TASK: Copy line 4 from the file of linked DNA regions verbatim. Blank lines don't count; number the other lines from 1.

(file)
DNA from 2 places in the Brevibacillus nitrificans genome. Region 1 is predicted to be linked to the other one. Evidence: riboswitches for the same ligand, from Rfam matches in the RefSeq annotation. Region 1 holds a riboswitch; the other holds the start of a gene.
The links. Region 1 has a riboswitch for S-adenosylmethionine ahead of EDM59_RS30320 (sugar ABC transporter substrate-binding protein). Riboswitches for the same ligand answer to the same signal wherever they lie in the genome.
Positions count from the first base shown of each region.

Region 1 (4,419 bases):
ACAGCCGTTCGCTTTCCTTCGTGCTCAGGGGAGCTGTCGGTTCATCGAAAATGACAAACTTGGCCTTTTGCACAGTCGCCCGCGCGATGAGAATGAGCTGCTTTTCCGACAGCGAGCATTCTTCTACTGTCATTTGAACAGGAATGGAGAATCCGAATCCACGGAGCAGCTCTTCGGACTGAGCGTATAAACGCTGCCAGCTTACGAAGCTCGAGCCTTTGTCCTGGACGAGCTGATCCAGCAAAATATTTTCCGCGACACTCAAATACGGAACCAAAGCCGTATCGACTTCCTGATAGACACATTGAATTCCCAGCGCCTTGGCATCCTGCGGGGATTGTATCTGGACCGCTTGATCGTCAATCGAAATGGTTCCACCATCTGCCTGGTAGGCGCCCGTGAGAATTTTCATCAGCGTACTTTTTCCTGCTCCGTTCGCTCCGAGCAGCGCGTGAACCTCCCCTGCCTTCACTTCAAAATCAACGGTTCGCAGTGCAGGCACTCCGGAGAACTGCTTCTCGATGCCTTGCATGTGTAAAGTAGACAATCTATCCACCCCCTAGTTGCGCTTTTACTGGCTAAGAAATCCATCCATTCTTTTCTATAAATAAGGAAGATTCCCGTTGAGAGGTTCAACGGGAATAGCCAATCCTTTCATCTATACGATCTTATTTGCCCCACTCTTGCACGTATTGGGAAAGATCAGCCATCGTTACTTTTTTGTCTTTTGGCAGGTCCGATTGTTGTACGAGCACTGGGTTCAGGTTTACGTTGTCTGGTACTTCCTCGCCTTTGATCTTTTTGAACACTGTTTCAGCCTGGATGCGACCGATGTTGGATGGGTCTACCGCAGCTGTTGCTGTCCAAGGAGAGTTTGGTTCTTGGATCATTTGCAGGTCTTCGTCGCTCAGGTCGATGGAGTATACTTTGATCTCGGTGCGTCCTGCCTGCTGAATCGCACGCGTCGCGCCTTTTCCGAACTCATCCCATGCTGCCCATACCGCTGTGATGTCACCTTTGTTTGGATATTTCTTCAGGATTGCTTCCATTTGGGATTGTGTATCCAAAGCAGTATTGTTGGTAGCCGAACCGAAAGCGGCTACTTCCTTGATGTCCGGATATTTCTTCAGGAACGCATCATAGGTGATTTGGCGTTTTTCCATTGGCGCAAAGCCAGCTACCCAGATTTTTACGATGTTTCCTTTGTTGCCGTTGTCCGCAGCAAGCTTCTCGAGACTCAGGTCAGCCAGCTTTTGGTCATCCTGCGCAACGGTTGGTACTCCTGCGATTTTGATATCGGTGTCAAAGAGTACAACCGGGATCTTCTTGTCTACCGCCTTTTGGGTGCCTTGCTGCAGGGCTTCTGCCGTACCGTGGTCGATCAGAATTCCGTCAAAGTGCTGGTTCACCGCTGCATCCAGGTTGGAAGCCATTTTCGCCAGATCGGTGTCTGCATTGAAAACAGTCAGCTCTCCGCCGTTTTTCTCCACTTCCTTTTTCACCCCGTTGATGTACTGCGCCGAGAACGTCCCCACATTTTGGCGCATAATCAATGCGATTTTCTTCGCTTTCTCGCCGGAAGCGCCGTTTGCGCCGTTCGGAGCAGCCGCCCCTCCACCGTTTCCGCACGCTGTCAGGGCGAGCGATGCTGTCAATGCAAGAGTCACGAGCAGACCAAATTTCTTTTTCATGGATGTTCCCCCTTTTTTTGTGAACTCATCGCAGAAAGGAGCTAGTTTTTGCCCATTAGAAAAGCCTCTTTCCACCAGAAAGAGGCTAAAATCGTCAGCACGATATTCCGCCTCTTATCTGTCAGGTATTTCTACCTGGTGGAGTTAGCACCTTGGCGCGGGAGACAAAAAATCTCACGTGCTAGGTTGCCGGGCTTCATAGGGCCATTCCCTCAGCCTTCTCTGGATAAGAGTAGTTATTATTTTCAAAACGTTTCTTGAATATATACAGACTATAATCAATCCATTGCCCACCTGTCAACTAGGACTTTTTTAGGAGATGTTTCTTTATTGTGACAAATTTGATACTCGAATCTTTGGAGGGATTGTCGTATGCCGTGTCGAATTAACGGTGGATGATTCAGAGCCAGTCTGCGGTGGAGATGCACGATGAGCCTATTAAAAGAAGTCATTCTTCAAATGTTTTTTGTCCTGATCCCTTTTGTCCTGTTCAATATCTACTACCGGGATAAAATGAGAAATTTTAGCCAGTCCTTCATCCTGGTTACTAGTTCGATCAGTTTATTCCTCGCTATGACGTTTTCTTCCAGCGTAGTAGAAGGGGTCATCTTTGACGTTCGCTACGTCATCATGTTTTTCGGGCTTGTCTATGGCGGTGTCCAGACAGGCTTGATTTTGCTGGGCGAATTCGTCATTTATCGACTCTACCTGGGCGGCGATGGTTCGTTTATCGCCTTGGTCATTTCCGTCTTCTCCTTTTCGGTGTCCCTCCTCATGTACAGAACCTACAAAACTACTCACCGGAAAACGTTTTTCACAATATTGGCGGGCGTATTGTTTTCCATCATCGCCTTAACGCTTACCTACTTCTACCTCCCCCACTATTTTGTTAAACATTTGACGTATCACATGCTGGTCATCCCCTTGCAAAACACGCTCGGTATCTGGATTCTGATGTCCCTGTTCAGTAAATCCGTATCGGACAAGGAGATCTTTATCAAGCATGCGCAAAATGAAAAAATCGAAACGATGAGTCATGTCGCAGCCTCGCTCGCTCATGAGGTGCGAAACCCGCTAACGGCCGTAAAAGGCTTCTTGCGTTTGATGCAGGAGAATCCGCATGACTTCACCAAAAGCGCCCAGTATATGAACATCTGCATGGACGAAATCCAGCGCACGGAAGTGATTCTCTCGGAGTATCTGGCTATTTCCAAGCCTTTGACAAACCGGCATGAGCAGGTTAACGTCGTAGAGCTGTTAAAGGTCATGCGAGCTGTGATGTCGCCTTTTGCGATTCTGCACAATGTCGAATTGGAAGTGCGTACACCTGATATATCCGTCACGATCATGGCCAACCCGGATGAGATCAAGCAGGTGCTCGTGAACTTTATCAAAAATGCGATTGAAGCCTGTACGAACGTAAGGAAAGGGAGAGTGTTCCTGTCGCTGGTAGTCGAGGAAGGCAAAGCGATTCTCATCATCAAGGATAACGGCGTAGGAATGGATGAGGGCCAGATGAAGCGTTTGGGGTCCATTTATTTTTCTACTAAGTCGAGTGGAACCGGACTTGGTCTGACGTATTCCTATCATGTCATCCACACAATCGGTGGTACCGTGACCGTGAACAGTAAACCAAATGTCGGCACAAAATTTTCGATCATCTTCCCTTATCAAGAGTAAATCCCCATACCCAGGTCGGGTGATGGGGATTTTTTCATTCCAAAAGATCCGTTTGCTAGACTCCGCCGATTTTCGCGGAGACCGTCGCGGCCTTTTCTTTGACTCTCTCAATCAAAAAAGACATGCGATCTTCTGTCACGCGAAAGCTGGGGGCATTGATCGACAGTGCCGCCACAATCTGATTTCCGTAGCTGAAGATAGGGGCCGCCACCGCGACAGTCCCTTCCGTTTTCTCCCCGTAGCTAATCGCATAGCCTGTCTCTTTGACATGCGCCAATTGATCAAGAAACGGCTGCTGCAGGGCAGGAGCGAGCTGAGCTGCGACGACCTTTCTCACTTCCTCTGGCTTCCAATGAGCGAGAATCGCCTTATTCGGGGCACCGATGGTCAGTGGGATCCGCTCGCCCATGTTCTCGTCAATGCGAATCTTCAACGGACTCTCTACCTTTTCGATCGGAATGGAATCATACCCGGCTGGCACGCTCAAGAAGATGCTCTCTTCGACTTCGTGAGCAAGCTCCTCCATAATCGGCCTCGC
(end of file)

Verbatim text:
Region 1 (4,419 bases):